High-level speakers from the UAE and international companies urge students to ‘find their passion’ as top Emirati educational institutions get privileged behind-the-scenes industry access.
Over 3,000 students converged on the final day of the Dubai Airshow for a privileged glimpse into the exciting world – and career opportunities – offered by the global aerospace industry.
“Futures Day is an integral part of the biennial Dubai Airshow calendar as the industry grows exponentially across every sector of the profession. This is a fantastic opportunity for companies to meet with the pilots, engineers, ground operators, ATC controllers and even astronauts of the future, and presents a one-of-a-kind forum for discussion around education, recruitment and training,” said Michele van Akelijen, Managing Director of show organisers F&E Aerospace.
Jointly sponsored by Airbus and Boeing, the Futures Day programme opened with a welcome address delivered by Ali Alnaqbi, Chairman of the Middle East and North Africa Business Aviation Association (MEBAA) that set the scene for the morning’s presentations.
“Studies show that in the coming 20 years, in the engineering and pilot discipline alone, there will be a requirement for 1.1 million new jobs globally, which represents just 20% of all aviation-related positions; so we are looking at around 5.8 million jobs across the entire industry spectrum. And, by 2020, aviation will contribute 37.5% of UAE GDP,” he said.
The packed conference room then heard from five of the industry’s foremost thought leaders and aerospace exponents including Dr Mohammed Al Ahbabi, Director General of the UAE Space Agency Badr Al Olama, CEO of STRATA; Bernie Dunn, President Middle East, North Africa and Turkey of Boeing; Josh Stewart, CEO of XJet; and Phil Marques, Head of DXB Approach, DANS.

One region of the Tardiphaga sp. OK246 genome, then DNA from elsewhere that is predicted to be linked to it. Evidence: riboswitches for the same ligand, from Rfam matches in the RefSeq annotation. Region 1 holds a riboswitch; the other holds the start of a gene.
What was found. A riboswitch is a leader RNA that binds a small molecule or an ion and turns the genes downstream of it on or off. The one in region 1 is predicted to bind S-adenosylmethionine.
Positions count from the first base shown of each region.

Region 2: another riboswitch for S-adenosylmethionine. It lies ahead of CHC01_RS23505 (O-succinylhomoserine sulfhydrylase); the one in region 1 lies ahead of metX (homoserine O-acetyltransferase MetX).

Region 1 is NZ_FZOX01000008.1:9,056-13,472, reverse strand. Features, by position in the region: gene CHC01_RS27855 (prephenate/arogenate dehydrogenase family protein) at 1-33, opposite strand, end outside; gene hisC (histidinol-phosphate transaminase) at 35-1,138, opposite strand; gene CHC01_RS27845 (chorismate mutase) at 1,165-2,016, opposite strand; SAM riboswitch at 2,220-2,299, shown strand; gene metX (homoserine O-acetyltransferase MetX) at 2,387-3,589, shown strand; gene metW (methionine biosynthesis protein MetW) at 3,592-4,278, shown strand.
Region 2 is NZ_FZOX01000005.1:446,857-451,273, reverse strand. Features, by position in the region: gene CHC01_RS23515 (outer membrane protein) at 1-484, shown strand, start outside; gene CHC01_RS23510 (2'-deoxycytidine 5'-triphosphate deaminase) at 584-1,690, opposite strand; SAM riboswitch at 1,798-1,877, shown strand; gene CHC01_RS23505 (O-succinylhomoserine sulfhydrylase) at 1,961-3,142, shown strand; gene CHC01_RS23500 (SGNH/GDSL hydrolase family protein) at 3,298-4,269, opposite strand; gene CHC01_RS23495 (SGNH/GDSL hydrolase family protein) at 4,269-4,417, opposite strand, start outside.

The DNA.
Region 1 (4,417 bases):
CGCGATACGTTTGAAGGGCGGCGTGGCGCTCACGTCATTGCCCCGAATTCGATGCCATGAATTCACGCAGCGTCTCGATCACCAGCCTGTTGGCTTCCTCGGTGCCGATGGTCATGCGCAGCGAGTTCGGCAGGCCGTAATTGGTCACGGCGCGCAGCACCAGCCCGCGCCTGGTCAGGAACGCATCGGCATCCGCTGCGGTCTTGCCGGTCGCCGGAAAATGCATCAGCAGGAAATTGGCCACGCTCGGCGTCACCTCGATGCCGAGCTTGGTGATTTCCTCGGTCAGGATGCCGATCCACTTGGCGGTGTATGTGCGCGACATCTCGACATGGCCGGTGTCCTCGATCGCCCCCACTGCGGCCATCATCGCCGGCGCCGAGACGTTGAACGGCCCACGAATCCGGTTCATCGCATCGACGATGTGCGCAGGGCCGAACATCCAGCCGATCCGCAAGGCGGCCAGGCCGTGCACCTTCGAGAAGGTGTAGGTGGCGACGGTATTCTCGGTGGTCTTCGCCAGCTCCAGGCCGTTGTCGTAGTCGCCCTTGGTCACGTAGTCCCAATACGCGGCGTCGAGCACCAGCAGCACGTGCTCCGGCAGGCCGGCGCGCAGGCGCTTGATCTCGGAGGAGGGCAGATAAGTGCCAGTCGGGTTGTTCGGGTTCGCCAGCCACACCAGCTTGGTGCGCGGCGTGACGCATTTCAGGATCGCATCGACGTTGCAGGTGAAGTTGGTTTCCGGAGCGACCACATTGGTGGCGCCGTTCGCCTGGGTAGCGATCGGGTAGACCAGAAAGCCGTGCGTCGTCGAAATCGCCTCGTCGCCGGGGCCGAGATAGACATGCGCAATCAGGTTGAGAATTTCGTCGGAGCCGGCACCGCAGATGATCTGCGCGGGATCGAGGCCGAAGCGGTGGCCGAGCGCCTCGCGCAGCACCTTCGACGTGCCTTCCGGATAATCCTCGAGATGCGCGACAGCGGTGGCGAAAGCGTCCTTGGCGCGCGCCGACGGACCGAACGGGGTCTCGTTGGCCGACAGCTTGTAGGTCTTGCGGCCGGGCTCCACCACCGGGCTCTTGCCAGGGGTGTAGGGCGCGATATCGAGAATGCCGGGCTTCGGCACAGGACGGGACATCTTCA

Commenting on the UAE’s fledgling space programme, Dr Mohammed Al Ahbabi, said: “Our founding father, HH Sheikh Zayed, was inspired by space more than 35 years ago and directed the government to invest in education in this field. Today, the UAE has six satellites, with more to come, and the first space agency in the region, which will send a spacecraft to Mars. One of our objectives is to inspire young people, and provide hope to youth around the region, in order to attract the next generation to study science and technology and be part of both the UAE and global space programmes.”
STRATA CEO, Badr Al Olama and Bernie Dunn, President Middle East, North Africa and Turkey, for event co-sponsor Boeing, together urged the student audience to first “find their passion and push boundaries” in an industry that is driven not only by technical expertise and hard work, but by personal inspiration and innovative thinking.
Al Olama also highlighted the growing role of women at the sharp end of the region’s burgeoning aircraft parts manufacturing sector. “We have over 30 different nationalities at STRATA, 50% of whom are UAE nationals and out of that, 84% are women,” he said.
Captain Mahmoud Almarashdeh, Training Manager at Fujairah Aviation Academy, exhibiting at the show, also reported an increase in interest from female applicants, especially in the engineering discipline. “We are sponsored by Etihad Airways for the training of east coast-based Emiratis in aviation engineering and we have seen up to 75% female students,” he said.
The students, who represented leading educational institutions across the UAE including Emirates Aviation University, Higher Colleges of Technology, American University of Sharjah, Canadian University of Dubai, Repton School, the British University in Dubai, Manipal University, American University Dubai, Rochester Institute of Technology, American University of the Emirates and Herriot-Watt University, also had the opportunity to quiz the speakers on their areas of expertise before visiting the rest of the Dubai Airshow.